EP2429415B1 - Systems for securing a graft member to tissue using one or more tacking devices - Google Patents

Systems for securing a graft member to tissue using one or more tacking devices Download PDF

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Publication number
EP2429415B1
EP2429415B1 EP10719508A EP10719508A EP2429415B1 EP 2429415 B1 EP2429415 B1 EP 2429415B1 EP 10719508 A EP10719508 A EP 10719508A EP 10719508 A EP10719508 A EP 10719508A EP 2429415 B1 EP2429415 B1 EP 2429415B1
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EP
European Patent Office
Prior art keywords
graft member
tacking
medical device
tissue
member
Prior art date
Legal status (The legal status is an assumption and is not a legal conclusion. Google has not performed a legal analysis and makes no representation as to the accuracy of the status listed.)
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EP10719508A
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German (de)
French (fr)
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EP2429415A1 (en
Inventor
Richard W. Ducharme
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Cook Medical Technologies LLC
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Cook Medical Technologies LLC
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Priority to US17823409P priority Critical
Application filed by Cook Medical Technologies LLC filed Critical Cook Medical Technologies LLC
Priority to PCT/US2010/034508 priority patent/WO2010132545A1/en
Publication of EP2429415A1 publication Critical patent/EP2429415A1/en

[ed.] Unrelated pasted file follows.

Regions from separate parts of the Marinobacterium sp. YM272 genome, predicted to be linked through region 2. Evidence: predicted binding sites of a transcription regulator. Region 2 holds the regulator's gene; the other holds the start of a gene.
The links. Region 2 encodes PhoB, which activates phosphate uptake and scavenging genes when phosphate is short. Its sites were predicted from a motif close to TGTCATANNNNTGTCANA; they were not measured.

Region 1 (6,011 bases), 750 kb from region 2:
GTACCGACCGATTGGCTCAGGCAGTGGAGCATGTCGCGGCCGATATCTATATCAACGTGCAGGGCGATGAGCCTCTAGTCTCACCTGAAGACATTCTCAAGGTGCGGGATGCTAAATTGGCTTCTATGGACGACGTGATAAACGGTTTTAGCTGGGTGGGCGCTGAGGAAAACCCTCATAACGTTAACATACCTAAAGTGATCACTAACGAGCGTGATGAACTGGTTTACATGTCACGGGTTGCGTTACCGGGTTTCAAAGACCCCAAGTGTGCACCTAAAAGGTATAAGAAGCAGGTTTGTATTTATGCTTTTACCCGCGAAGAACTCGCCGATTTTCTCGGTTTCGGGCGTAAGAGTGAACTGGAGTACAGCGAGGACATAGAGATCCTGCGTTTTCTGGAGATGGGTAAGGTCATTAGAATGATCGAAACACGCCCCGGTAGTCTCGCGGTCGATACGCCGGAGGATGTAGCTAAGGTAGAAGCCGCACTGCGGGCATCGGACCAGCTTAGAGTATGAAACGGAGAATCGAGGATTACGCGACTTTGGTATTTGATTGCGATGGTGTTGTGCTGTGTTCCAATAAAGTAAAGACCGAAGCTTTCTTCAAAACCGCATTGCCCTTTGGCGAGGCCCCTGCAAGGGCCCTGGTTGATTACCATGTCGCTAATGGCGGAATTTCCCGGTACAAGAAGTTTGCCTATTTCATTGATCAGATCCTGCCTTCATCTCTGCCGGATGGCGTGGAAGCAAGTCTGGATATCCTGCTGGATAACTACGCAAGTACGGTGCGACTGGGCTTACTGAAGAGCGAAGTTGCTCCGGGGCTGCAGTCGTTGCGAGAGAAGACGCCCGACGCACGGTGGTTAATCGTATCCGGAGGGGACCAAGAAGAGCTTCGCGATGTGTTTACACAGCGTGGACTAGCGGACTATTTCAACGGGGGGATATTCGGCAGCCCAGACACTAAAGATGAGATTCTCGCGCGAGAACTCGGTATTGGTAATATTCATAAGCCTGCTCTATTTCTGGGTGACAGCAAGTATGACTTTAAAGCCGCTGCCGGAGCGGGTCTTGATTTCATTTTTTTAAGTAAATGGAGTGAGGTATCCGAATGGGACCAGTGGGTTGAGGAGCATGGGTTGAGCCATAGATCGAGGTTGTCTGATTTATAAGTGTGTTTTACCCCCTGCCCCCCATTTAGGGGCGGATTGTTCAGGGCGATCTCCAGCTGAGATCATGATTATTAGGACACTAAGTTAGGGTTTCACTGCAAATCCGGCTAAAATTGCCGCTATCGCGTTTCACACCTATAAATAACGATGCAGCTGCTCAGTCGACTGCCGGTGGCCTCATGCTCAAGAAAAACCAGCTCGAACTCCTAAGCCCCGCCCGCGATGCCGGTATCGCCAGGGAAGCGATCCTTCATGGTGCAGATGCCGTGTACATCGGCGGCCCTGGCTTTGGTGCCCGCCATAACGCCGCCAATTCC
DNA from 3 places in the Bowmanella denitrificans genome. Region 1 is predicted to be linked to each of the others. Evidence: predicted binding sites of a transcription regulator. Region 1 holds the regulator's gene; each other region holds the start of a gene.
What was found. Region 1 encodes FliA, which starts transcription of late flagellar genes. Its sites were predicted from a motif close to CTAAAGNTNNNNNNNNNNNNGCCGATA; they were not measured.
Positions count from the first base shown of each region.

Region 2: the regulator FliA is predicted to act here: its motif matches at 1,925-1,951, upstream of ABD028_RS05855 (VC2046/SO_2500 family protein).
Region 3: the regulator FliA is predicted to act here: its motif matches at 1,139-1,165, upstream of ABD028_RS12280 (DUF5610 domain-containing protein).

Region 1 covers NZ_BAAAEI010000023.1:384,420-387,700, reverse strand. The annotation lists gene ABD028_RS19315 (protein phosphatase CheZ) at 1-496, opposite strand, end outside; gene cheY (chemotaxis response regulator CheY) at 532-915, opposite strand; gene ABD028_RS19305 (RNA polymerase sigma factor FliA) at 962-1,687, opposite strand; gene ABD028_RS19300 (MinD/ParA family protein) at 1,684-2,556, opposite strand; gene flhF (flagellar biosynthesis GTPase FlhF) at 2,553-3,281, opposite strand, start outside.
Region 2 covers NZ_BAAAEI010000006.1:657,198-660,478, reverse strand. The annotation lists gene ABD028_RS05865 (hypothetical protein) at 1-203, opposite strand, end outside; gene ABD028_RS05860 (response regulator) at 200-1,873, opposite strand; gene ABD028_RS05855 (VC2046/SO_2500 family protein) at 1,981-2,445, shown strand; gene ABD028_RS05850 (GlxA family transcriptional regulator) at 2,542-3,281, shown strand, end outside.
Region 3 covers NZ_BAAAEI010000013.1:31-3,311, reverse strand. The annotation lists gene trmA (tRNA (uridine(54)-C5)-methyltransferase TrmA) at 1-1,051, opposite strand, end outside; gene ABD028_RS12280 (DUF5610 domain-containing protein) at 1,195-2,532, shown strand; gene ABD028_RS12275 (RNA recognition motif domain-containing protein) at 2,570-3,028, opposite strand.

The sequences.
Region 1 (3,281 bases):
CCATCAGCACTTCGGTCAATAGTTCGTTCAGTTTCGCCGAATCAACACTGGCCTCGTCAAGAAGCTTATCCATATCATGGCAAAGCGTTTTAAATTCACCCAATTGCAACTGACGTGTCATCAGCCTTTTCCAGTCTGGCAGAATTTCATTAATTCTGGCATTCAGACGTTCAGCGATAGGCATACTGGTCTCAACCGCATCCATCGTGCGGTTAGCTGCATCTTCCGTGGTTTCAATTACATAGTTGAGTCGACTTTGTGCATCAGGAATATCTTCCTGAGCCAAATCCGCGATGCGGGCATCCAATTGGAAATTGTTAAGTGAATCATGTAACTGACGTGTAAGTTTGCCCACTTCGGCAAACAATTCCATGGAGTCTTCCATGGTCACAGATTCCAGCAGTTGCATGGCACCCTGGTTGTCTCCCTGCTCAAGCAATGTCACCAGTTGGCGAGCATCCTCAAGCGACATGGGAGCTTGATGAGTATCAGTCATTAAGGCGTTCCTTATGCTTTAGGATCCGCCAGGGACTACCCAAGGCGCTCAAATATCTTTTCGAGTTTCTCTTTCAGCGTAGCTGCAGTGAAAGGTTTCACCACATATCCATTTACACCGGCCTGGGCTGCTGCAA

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Publication of EP2429415B1 publication Critical patent/EP2429415B1/en
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    • AHUMAN NECESSITIES
    • A61MEDICAL OR VETERINARY SCIENCE; HYGIENE
    • A61BDIAGNOSIS; SURGERY; IDENTIFICATION
    • A61B17/00Surgical instruments, devices or methods, e.g. tourniquets
    • A61B17/064Surgical staples, i.e. penetrating the tissue
    • AHUMAN NECESSITIES
    • A61MEDICAL OR VETERINARY SCIENCE; HYGIENE
    • A61BDIAGNOSIS; SURGERY; IDENTIFICATION
    • A61B17/00Surgical instruments, devices or methods, e.g. tourniquets
    • A61B17/00234Surgical instruments, devices or methods, e.g. tourniquets for minimally invasive surgery
    • AHUMAN NECESSITIES
    • A61MEDICAL OR VETERINARY SCIENCE; HYGIENE
    • A61BDIAGNOSIS; SURGERY; IDENTIFICATION
    • A61B17/00Surgical instruments, devices or methods, e.g. tourniquets
    • A61B17/068Surgical staplers, e.g. containing multiple staples or clamps
    • AHUMAN NECESSITIES
    • A61MEDICAL OR VETERINARY SCIENCE; HYGIENE
    • A61BDIAGNOSIS; SURGERY; IDENTIFICATION
    • A61B17/00Surgical instruments, devices or methods, e.g. tourniquets
    • A61B17/064Surgical staples, i.e. penetrating the tissue
    • A61B2017/0647Surgical staples, i.e. penetrating the tissue having one single leg, e.g. tacks
    • AHUMAN NECESSITIES
    • A61MEDICAL OR VETERINARY SCIENCE; HYGIENE
    • A61FFILTERS IMPLANTABLE INTO BLOOD VESSELS; PROSTHESES; DEVICES PROVIDING PATENCY TO, OR PREVENTING COLLAPSING OF, TUBULAR STRUCTURES OF THE BODY, e.g. STENTS; ORTHOPAEDIC, NURSING OR CONTRACEPTIVE DEVICES; FOMENTATION; TREATMENT OR PROTECTION OF EYES OR EARS; BANDAGES, DRESSINGS OR ABSORBENT PADS; FIRST-AID KITS